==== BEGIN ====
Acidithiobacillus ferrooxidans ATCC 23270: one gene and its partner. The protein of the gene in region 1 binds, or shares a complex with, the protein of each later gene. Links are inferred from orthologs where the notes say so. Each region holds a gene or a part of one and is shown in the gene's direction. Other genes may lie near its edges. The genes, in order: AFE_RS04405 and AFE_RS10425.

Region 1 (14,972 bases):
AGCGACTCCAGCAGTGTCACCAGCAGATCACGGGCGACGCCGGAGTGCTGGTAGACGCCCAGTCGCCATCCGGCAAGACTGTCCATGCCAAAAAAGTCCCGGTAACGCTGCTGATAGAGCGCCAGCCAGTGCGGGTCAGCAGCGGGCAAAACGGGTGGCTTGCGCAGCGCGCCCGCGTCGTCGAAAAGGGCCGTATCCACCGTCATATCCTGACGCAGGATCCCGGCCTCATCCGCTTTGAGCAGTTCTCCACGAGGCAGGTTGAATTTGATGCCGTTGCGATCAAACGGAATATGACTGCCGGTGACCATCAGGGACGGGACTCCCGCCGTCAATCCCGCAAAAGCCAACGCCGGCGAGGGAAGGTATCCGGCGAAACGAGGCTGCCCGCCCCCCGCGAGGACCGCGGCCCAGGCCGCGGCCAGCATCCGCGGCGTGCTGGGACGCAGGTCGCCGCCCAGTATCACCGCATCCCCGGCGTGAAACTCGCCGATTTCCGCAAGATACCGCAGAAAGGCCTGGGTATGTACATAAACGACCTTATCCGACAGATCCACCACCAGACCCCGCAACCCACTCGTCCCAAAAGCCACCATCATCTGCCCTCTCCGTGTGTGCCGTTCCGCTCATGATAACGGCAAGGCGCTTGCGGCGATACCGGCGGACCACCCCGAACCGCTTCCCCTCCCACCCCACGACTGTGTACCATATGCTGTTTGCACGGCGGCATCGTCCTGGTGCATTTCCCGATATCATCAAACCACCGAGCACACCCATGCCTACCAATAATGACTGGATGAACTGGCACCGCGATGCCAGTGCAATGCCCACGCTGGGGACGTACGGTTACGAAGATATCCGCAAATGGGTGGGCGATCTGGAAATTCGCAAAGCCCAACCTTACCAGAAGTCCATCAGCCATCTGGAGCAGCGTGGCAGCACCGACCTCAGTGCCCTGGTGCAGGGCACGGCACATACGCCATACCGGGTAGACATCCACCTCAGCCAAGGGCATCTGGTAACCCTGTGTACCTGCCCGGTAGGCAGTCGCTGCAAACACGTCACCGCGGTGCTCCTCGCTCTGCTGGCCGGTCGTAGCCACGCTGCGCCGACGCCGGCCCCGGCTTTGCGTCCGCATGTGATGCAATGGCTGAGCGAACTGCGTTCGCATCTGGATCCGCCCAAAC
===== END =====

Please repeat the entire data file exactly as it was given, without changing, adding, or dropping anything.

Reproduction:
Acidithiobacillus ferrooxidans ATCC 23270: one gene and its partner. The protein of the gene in region 1 binds, or shares a complex with, the protein of each later gene. Links are inferred from orthologs where the notes say so. Each region holds a gene or a part of one and is shown in the gene's direction. Other genes may lie near its edges. The genes, in order: AFE_RS04405 and AFE_RS10425.

Region 1 (14,972 bases):
AGCGACTCCAGCAGTGTCACCAGCAGATCACGGGCGACGCCGGAGTGCTGGTAGACGCCCAGTCGCCATCCGGCAAGACTGTCCATGCCAAAAAAGTCCCGGTAACGCTGCTGATAGAGCGCCAGCCAGTGCGGGTCAGCAGCGGGCAAAACGGGTGGCTTGCGCAGCGCGCCCGCGTCGTCGAAAAGGGCCGTATCCACCGTCATATCCTGACGCAGGATCCCGGCCTCATCCGCTTTGAGCAGTTCTCCACGAGGCAGGTTGAATTTGATGCCGTTGCGATCAAACGGAATATGACTGCCGGTGACCATCAGGGACGGGACTCCCGCCGTCAATCCCGCAAAAGCCAACGCCGGCGAGGGAAGGTATCCGGCGAAACGAGGCTGCCCGCCCCCCGCGAGGACCGCGGCCCAGGCCGCGGCCAGCATCCGCGGCGTGCTGGGACGCAGGTCGCCGCCCAGTATCACCGCATCCCCGGCGTGAAACTCGCCGATTTCCGCAAGATACCGCAGAAAGGCCTGGGTATGTACATAAACGACCTTATCCGACAGATCCACCACCAGACCCCGCAACCCACTCGTCCCAAAAGCCACCATCATCTGCCCTCTCCGTGTGTGCCGTTCCGCTCATGATAACGGCAAGGCGCTTGCGGCGATACCGGCGGACCACCCCGAACCGCTTCCCCTCCCACCCCACGACTGTGTACCATATGCTGTTTGCACGGCGGCATCGTCCTGGTGCATTTCCCGATATCATCAAACCACCGAGCACACCCATGCCTACCAATAATGACTGGATGAACTGGCACCGCGATGCCAGTGCAATGCCCACGCTGGGGACGTACGGTTACGAAGATATCCGCAAATGGGTGGGCGATCTGGAAATTCGCAAAGCCCAACCTTACCAGAAGTCCATCAGCCATCTGGAGCAGCGTGGCAGCACCGACCTCAGTGCCCTGGTGCAGGGCACGGCACATACGCCATACCGGGTAGACATCCACCTCAGCCAAGGGCATCTGGTAACCCTGTGTACCTGCCCGGTAGGCAGTCGCTGCAAACACGTCACCGCGGTGCTCCTCGCTCTGCTGGCCGGTCGTAGCCACGCTGCGCCGACGCCGGCCCCGGCTTTGCGTCCGCATGTGATGCAATGGCTGAGCGAACTGCGTTCGCATCTGGATCCGCCCAAAC